Funny things have been happening in Google’s local SERPs this month. More specifically, the 3-pack of results feeding from Google Maps for local searches are on the move. Many businesses have seen their listing disappear completely – or so it seemed. But what actually happened was a major reshuffle due to the latest Google algorithm update.
So let’s take a look at the update being dubbed “Possum” and how it might affect your business.
Google’s “Possum” update
As ever, Possum isn’t an official name from Google, but a nickname adopted by marketers – this time suggested by local search specialist Phil Rozek. There are two reasons for the name. First, because it appears like local listings disappeared when they’ve actually just been filtered (which apparently resembles possum behaviour). And, secondly, because Google algorithm nicknames almost always have to be named after an animal starting with the letter “P. Sad but true.
What has Possum changed?
At first, Possum looked like the kind of doomsday updates we endured for years during the early Penguin and Panda days. Now that we’ve had a little time to get to know Google’s latest update, however, it’s not quite so scary after all.
Here’s what we’ve seen so far:
Google is smarter about location
One of the biggest problems with Google and local search is businesses that fall just outside of a city or defined area can have problems being seen. So when somewhere searches for a business in Chelmsford, for example, a business just outside the official border won’t show – even if it’s more relevant/closer than the alternatives.
The good news is Possum has made Google much smarter in this regard and there’s been a nice spike in rankings for businesses that site the wrong sided of borders. A user’s location is still important (more so than ever), but Google won’t necessarily ignore listings if someone’s sitting just inside the city walls anymore.
Google is also a lot smarter at filtering
Google filters local results to stop itself showing multiple listings from the same company/branch and duplicate listings. It’s now doing this on a wider scale and we’ve even seen listings for separate businesses affiliated through a parent company compete against each other in local searches.
This suggests Google has more info on the background of some companies than we realised. Hardly a surprise. But it also appears to be more regular for individual businesses that share the same address and rank for the same keywords. Which makes sense perfect sense, because this forces Google to make a decision about which business to choose. So, if you have three lawyers in the same building block, Google may filter two of them out and only show the one it decides is most relevant.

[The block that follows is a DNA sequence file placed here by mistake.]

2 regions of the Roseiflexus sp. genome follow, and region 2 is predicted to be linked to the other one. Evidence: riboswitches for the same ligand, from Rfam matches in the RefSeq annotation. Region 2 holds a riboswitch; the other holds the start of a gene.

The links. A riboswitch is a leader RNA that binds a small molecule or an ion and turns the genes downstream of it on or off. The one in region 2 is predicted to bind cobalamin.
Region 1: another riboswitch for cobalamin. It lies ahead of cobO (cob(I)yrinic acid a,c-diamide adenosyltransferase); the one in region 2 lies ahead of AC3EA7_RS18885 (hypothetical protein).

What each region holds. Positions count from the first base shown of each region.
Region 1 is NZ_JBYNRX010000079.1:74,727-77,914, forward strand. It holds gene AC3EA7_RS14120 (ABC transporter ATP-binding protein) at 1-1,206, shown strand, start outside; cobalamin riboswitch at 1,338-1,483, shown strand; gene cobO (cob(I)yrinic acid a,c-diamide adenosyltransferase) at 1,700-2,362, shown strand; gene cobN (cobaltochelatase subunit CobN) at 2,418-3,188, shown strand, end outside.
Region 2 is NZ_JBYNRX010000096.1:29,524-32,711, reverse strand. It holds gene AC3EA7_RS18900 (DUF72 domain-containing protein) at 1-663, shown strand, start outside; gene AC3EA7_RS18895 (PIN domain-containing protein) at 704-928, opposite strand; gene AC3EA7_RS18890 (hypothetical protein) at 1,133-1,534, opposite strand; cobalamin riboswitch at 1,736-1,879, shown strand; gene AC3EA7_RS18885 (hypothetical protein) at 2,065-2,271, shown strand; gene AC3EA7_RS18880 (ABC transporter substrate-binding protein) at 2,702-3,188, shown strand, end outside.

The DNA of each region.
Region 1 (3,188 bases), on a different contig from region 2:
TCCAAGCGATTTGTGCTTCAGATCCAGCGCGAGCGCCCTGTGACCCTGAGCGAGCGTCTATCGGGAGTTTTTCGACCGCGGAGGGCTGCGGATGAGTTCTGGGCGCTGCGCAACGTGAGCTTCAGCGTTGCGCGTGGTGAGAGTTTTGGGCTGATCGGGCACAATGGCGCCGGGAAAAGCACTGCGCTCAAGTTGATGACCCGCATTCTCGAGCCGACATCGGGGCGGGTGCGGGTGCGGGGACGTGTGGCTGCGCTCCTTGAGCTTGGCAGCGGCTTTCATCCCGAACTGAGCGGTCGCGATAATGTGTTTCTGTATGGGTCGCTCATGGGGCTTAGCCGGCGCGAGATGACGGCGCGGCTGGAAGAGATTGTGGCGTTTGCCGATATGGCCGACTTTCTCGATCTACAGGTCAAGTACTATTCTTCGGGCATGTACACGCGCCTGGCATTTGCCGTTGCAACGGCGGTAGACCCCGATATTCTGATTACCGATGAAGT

This isn’t a penalty and users can still find the other listings if they click to reveal more or open Google Maps. This is Google filtering similar listings to provide the three most relevant options to any given search.
Keyword variations play a bigger role
A really interesting result from Possum is we’re seeing much more variation in results for keyword variations. We’re even seeing different results by simply switching words around or using abbreviations. So a “dentist in Islington” is returning different results to “dentist Islington”.
For “dentist in Islington” you see Pickering Dental Surgeries at the top and Open Dental Care taking the number three spot.
However, searching for “dentist Islington” Open Dental Care is replaced by B Dental and Pickering Dental Surgeries swaps with Angle Smile Dental Care for the top and bottom positions.
Note: Google also announced Penguin 4.0 rolled out on September 23. This means Penguin is now a part of the core algorithm, rather than a separate entity, and updates will roll out regularly from now on. None of our clients have been penalised by Penguin and the impact should be smaller than previous updates. If you think you might have been affected, check your link profiles and get in touch with us if you have any problems.
So Possum certainly isn’t the scariest update we’ve seen from Google. In fact, it seems to have generally improved the overall set of local results for searchers. There are some quirks we still need to figure out, though, and there could even be more changes to come. As always, you can get in touch with us if this update has affected you or you need help with your other marketing channels.
If you would like to talk more about it, please contact me whenever you would like at firstname.lastname@example.org and I will do my very best to help.
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